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A Refuge For Powerful Lawmakers

In his book The Family: The Secret Fundamentalism at the Heart of American Power, Jeff Sharlet examined a powerful, secretive group in Washington, D.C., know as the Family, or the Fellowship.

The Family, made up of some of the most powerful politicians in Congress, founded and organizes the National Prayer Breakfast, where every president since Dwight Eisenhower has spoken. The group also organizes prayer groups for Senate and House members at the Capitol.

The group also has a connection to a three-story, brick townhouse on C Street, located roughly three blocks from the Capitol. Owned by a foundation affiliated with The Family, the house is a home-away-from-home for fundamentalist Christian members of Congress, including Nevada Sen. John Ensign, South Carolina Gov. Mark Sanford, who lived there when he was a member of the House and South Carolina Sen. Jim DeMint.

Sharlet writes about C Street and the politicians who are affiliated with the house in C Street: The Fundamentalist Threat to American Democracy. The book's message is that Christian fundamentalists have tried to reshape American politics and the military.

In a conversation on Fresh Air, Sharlet describes the ways politicians affiliated with C Street have wielded influence in recent primary elections. He points to Sen. DeMint, who has recently emerged as one of the top members in Congress to back candidates affiliated with the Tea Party.

"He's representing this convergence of a populist fundamentalism with the elite fundamentalism," says Sharlet. "[Sen. DeMint's] in Washington and granting a kind of legitimacy [to the Tea Party.] Even as certain factions within the Republican Party struggle against it, DeMint's coming out on top in race after race. That's one of those moments that you look at when populist and elite fundamentalism merge like that and it becomes a more politically and culturally important force: a transformative moment."

Sharlet says DeMint is establishing himself as a bridge between the Tea Party and the Republican Party.

"As this establishment figure, he's saying to the Tea Party movement -- which does contain a lot of traditional Libertarians who don't see themselves as religiously motivated -- and [he's] saying, 'If you want to get in through the halls of power, you're going through me. I'm the man who can take you there. I'm your Moses. I see this movement as a Great Awakening, as a religious movement.' And there are a lot of people in the Tea Party who share that view and he can shape it."

Sharlet is a contributing editor for Harper's Magazine and Rolling Stone. His work has also appeared in The Washington Post and Mother Jones.

Interview Highlights

On Christianity and the military

"I should say the vast majority of the military personnel understand their oath to the Constitution and understand why they're there and their duty. But there is a very significant movement within [the military] which sees the military as a Christian institution. They seem themselves as Christian warriors. They see themselves as responsible for protecting and defending America's tradition as a Christian nation and representing that overseas. For a lot of them personally, it just meshed well with their personal beliefs because they didn't have to engage in these kind of culture war issues and the military just decided for them. That decision comes down on terms that are very comfortable for religious conservatism."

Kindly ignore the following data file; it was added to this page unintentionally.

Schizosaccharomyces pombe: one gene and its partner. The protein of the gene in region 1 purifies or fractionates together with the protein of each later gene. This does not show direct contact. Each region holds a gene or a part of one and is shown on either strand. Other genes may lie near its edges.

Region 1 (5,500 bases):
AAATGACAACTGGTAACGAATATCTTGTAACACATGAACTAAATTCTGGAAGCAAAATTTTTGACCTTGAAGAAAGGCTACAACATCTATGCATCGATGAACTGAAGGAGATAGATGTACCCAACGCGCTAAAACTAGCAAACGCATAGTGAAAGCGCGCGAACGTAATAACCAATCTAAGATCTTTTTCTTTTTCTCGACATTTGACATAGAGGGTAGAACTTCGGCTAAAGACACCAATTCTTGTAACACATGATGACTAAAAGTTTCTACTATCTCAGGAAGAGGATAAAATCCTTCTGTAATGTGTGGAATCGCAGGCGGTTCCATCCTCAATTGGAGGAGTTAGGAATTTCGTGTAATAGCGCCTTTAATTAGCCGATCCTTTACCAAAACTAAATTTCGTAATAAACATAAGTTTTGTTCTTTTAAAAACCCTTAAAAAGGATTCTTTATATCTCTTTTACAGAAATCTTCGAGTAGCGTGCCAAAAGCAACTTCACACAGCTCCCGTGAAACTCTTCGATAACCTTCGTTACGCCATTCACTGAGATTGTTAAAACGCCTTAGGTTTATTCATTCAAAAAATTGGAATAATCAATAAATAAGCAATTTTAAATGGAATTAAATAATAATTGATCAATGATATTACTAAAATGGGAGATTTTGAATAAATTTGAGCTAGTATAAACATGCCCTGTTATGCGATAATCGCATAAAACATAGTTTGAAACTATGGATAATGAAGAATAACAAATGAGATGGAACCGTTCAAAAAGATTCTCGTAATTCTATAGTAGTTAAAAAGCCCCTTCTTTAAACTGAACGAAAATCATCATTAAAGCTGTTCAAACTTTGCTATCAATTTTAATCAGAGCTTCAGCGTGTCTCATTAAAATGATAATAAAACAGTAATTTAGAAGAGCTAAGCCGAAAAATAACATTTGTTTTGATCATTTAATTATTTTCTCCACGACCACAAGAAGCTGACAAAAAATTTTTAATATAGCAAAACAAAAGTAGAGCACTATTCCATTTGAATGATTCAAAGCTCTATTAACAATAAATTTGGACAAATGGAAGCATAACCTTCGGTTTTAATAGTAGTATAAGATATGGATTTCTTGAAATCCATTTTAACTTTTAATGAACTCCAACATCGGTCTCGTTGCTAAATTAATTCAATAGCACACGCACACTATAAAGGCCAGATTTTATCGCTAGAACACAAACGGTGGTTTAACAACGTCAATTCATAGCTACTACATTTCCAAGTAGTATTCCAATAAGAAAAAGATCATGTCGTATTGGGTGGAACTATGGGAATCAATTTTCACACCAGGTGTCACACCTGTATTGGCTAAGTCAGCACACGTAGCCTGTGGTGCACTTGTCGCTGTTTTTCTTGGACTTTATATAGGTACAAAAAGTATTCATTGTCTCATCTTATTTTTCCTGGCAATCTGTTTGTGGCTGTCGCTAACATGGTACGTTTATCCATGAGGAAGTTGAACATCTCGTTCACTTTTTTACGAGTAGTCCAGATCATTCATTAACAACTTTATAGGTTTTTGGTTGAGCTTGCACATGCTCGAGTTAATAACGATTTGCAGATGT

On the ability of the 'Christian warriors' in the military to influence 'don't ask, don't tell'

"There's an organization called Officers for Christian Fellowship. [It has] 15,000 members and they're officers includes many top ranking generals and former general and admirals. They define their mission as reclaiming territory for the Christ in the military [and] not allowing the opposition, all of which is spearheaded by Satan, to stand in the way. That's from their mission statement of what they're doing. They even refer to military personnel who may be Christian but not saved -- not Evangelical -- as unwittingly doing the work of the enemy, of spiritual terrorists. And we're talking about folks like Gen. Bob Caslen, a senior commander [and] Gen. Robert Van Antwerp, another senior commander. So when you have that level of command committed to these ideas, committed to the idea that the military exists to embody their understanding of Christian values, it's not surprising that they can exert a force or a political influence that even a lot of the officers find difficult to resist."

On accrediting chaplains

"There was a great withdrawal of chaplains from the old mainline Protestant denominations -- the Episcopalians and the Methodists and the traditional Presbyterians who were leaving in a large part. That was a legacy of the Vietnam War and there was a shortage of chaplains. So the military, through no attempt to create this fundamentalist movement, started really radically broadening the accrediting agencies it recognized chaplains from. So Bible colleges where instead of learning about all different faiths and how to minister to groups of all different faiths, you learn that there's a right way of Christianity ('my Christianity') and a wrong way (everything else.) Suddenly those people started infusing the military. And they started lifting regulations that said 'Well, you have 10 percent [of people in the military who are practicing] Presbyterians, you should have roughly 10 percent Presbyterian chaplains.' That doesn't mean you get a Presbyterian chaplain but you know they're out there. That's all gone. And now we've reached a point where according to one chaplain about 80 percent of the chaplains describe themselves as conservative or Evangelical."

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